JAKARTA -- Alibaba Group Holding is expanding its cloud computing business in Asia's emerging economies by building local data centers, aiming to outpace U.S. rivals like Amazon in the race to capture the region's fast-growing technology market.
Alibaba Cloud on Thursday announced that its first data center in Jakarta has commenced operations, mainly targeting local startups. The company said it can offer faster and more customized cloud services that meet local demands better than those offered by larger competitors such as Amazon, Microsoft and Google.
"We are the first global player that has a local data center in Indonesia," said Raymond Ma, Alibaba Cloud's general manager for the Association of Southeast Asian Nations, Australia and New Zealand, at a press conference in Jakarta. "From the latency and service quality perspective, we are probably better than vendors who have data centers outside of this country."
Ma declined to elaborate on Alibaba Cloud's investment figures or capacity but said it plans to continue investing in services and local talent, including an initiative to train 300 people this year. It has partnered with DCI, a local data center developer, which provided infrastructure such as the building, connection services and electricity.
Alibaba's cloud business, which it launched in 2009, is still smaller compared with those of Amazon and Microsoft but it is growing rapidly. The company reported a 104% year-on-year increase in cloud computing revenue for the three months ended December.
Alex Li, Alibaba Cloud's general manager for Asia-Pacific, said it began expanding overseas in 2015 and now has data centers in 18 regions, mostly in Asia. It recently opened new locations in India and Malaysia.
Southeast Asia's internet economy will reach $200 billion in 2025 from an estimated $50 billion in 2017, according to a report by Google and Singapore sovereign fund Temasek Holdings. The push into Indonesia highlights Alibaba's ambitions to stay ahead in a fast-growing region that is increasingly attracting attention from U.S. competitors.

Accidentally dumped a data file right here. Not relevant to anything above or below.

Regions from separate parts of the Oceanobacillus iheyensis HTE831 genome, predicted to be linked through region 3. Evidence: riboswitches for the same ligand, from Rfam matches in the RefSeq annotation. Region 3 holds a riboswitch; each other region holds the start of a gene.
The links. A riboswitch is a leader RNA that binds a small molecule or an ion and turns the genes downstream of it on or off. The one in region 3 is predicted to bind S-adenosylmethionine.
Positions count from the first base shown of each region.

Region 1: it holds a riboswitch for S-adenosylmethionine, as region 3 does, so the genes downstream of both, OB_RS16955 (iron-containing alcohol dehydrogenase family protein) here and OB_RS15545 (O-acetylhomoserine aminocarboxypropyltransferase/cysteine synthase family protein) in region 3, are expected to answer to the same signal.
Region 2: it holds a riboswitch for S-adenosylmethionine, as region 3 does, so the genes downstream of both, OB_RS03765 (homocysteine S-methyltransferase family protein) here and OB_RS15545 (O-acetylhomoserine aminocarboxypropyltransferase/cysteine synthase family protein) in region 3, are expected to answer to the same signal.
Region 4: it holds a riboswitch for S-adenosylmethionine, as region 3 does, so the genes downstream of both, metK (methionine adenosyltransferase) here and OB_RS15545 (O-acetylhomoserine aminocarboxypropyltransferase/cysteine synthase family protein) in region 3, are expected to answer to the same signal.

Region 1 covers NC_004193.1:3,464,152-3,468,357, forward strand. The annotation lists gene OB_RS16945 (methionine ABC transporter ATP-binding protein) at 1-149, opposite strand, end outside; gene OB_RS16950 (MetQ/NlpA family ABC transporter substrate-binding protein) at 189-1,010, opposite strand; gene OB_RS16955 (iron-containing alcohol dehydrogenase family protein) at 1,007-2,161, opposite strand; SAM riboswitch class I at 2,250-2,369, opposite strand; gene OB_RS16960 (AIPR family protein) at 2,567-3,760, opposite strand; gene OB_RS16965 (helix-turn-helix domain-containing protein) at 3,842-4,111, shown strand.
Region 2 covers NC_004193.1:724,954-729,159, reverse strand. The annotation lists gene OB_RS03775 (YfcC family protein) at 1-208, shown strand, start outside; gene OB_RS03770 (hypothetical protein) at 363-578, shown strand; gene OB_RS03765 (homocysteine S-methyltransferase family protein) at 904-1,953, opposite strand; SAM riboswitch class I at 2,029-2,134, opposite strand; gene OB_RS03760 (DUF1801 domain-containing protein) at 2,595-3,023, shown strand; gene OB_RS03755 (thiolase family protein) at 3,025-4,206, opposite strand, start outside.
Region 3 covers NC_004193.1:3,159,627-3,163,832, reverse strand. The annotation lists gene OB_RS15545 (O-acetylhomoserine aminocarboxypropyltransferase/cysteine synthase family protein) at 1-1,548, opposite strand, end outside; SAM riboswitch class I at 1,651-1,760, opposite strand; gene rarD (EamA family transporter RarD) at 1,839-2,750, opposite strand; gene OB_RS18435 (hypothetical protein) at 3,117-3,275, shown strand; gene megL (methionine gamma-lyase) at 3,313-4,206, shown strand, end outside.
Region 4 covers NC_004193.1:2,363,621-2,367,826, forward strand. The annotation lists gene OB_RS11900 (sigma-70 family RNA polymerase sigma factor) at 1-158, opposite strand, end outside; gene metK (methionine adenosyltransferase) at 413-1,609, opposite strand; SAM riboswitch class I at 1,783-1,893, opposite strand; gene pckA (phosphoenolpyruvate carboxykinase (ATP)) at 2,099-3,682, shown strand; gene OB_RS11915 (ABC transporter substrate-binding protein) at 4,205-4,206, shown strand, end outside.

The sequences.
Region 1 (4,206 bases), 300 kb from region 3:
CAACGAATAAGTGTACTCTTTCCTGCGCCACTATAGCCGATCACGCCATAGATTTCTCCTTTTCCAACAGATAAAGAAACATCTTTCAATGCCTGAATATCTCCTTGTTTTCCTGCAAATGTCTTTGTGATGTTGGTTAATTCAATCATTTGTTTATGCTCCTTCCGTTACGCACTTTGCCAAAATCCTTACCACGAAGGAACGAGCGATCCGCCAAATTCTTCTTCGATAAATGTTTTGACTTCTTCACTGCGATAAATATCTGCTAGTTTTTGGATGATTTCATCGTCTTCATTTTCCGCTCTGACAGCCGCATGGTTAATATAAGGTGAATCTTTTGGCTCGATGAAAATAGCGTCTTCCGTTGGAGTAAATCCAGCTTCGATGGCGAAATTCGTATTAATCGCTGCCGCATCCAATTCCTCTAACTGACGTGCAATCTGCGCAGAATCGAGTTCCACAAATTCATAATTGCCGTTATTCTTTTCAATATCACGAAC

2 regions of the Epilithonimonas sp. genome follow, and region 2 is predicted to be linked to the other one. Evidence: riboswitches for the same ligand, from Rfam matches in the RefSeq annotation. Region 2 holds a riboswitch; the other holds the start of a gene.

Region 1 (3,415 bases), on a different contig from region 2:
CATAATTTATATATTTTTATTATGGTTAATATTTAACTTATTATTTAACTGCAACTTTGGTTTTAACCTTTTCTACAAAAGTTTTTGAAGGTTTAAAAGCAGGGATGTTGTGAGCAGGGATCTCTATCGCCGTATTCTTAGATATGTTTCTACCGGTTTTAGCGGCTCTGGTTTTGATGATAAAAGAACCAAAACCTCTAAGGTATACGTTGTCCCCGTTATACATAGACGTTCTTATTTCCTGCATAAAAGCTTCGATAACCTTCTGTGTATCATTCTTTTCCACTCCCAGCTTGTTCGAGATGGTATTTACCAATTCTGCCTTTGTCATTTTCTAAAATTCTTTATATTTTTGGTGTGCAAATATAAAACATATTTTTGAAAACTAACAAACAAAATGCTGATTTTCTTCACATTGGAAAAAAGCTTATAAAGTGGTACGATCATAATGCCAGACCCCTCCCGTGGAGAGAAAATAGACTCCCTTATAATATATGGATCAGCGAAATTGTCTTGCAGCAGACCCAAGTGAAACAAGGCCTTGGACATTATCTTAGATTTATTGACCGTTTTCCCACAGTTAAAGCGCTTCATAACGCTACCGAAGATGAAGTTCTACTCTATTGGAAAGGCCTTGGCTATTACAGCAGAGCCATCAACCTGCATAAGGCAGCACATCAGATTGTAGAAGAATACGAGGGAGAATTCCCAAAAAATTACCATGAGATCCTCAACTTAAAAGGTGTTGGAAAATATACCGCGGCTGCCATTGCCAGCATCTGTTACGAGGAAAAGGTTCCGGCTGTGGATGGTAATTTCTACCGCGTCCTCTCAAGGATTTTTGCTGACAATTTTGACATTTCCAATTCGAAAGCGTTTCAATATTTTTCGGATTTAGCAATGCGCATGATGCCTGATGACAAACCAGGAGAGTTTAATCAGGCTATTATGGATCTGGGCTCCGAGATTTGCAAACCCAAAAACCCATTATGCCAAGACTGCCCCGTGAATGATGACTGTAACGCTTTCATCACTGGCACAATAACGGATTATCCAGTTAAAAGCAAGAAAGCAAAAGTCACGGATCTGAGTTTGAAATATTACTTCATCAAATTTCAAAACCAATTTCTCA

Amazon, which launched its e-commerce business in Singapore last year, is planning to enter Vietnam, while Google recently announced an investment in Indonesian ride-hailing app Go-Jek.
Alibaba has spent billions of dollars investing in local startups in the region. Offering cloud services, which can be a significant chunk of an internet company's operating costs, can also help them gain an advantage. Tokopedia, a large Indonesian e-commerce company backed by Alibaba, said it has already migrated 60% to 70% of its cloud operations to Alibaba Cloud.
Gaining a foothold in emerging Asian markets, where local governments are generally open to technology-related investments, is crucial for Alibaba, which has faced roadblocks in more developed markets like the U.S. and Europe. Jack Ma Yun, Alibaba's charismatic founder, has been appointed as an adviser for the Indonesian government to develop its e-commerce industry.
"We need friendly foreign investors like Alibaba Cloud, who can add value to business processing in the country," said Rudiantara, Indonesia's Minister of Communication and Information Technology in a speech during Alibaba Cloud's launch ceremony on Thursday.
Rudiantara added that he has proposed training courses for ministry officials at Alibaba's corporate campus in Hangzhou.
"Its like a Shaolin temple. We send warriors to learn kung fu," he said, "in order for Indonesia to make sure that we will be the biggest digital economy in the region."
Nikkei staff writer Mariko Tai in Hong Kong contributed to this story.